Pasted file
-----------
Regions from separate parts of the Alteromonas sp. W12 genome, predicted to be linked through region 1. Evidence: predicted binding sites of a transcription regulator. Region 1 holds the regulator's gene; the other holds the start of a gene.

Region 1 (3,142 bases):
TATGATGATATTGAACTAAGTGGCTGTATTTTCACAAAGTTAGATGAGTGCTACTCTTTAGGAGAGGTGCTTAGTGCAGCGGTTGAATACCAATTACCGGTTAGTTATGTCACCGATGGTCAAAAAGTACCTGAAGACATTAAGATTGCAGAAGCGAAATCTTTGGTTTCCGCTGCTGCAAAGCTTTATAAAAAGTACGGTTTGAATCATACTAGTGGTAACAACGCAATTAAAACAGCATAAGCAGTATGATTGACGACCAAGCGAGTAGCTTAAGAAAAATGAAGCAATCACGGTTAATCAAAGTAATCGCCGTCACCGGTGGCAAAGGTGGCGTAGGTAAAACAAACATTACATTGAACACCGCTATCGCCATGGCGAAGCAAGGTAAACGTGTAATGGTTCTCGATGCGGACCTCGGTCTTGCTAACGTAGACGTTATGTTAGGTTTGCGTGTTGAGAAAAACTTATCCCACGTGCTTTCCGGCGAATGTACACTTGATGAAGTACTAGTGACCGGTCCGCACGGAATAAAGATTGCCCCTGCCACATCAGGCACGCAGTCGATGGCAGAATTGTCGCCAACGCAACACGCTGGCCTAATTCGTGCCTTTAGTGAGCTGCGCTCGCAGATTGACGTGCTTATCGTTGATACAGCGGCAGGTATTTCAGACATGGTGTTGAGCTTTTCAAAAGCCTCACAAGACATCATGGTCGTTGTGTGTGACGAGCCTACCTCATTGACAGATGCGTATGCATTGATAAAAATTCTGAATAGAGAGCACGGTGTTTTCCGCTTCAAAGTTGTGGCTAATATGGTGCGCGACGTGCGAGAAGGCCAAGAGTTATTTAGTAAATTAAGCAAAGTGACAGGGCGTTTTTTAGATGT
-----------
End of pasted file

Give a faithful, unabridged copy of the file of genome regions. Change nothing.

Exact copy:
Regions from separate parts of the Alteromonas sp. W12 genome, predicted to be linked through region 1. Evidence: predicted binding sites of a transcription regulator. Region 1 holds the regulator's gene; the other holds the start of a gene.

Region 1 (3,142 bases):
TATGATGATATTGAACTAAGTGGCTGTATTTTCACAAAGTTAGATGAGTGCTACTCTTTAGGAGAGGTGCTTAGTGCAGCGGTTGAATACCAATTACCGGTTAGTTATGTCACCGATGGTCAAAAAGTACCTGAAGACATTAAGATTGCAGAAGCGAAATCTTTGGTTTCCGCTGCTGCAAAGCTTTATAAAAAGTACGGTTTGAATCATACTAGTGGTAACAACGCAATTAAAACAGCATAAGCAGTATGATTGACGACCAAGCGAGTAGCTTAAGAAAAATGAAGCAATCACGGTTAATCAAAGTAATCGCCGTCACCGGTGGCAAAGGTGGCGTAGGTAAAACAAACATTACATTGAACACCGCTATCGCCATGGCGAAGCAAGGTAAACGTGTAATGGTTCTCGATGCGGACCTCGGTCTTGCTAACGTAGACGTTATGTTAGGTTTGCGTGTTGAGAAAAACTTATCCCACGTGCTTTCCGGCGAATGTACACTTGATGAAGTACTAGTGACCGGTCCGCACGGAATAAAGATTGCCCCTGCCACATCAGGCACGCAGTCGATGGCAGAATTGTCGCCAACGCAACACGCTGGCCTAATTCGTGCCTTTAGTGAGCTGCGCTCGCAGATTGACGTGCTTATCGTTGATACAGCGGCAGGTATTTCAGACATGGTGTTGAGCTTTTCAAAAGCCTCACAAGACATCATGGTCGTTGTGTGTGACGAGCCTACCTCATTGACAGATGCGTATGCATTGATAAAAATTCTGAATAGAGAGCACGGTGTTTTCCGCTTCAAAGTTGTGGCTAATATGGTGCGCGACGTGCGAGAAGGCCAAGAGTTATTTAGTAAATTAAGCAAAGTGACAGGGCGTTTTTTAGATGT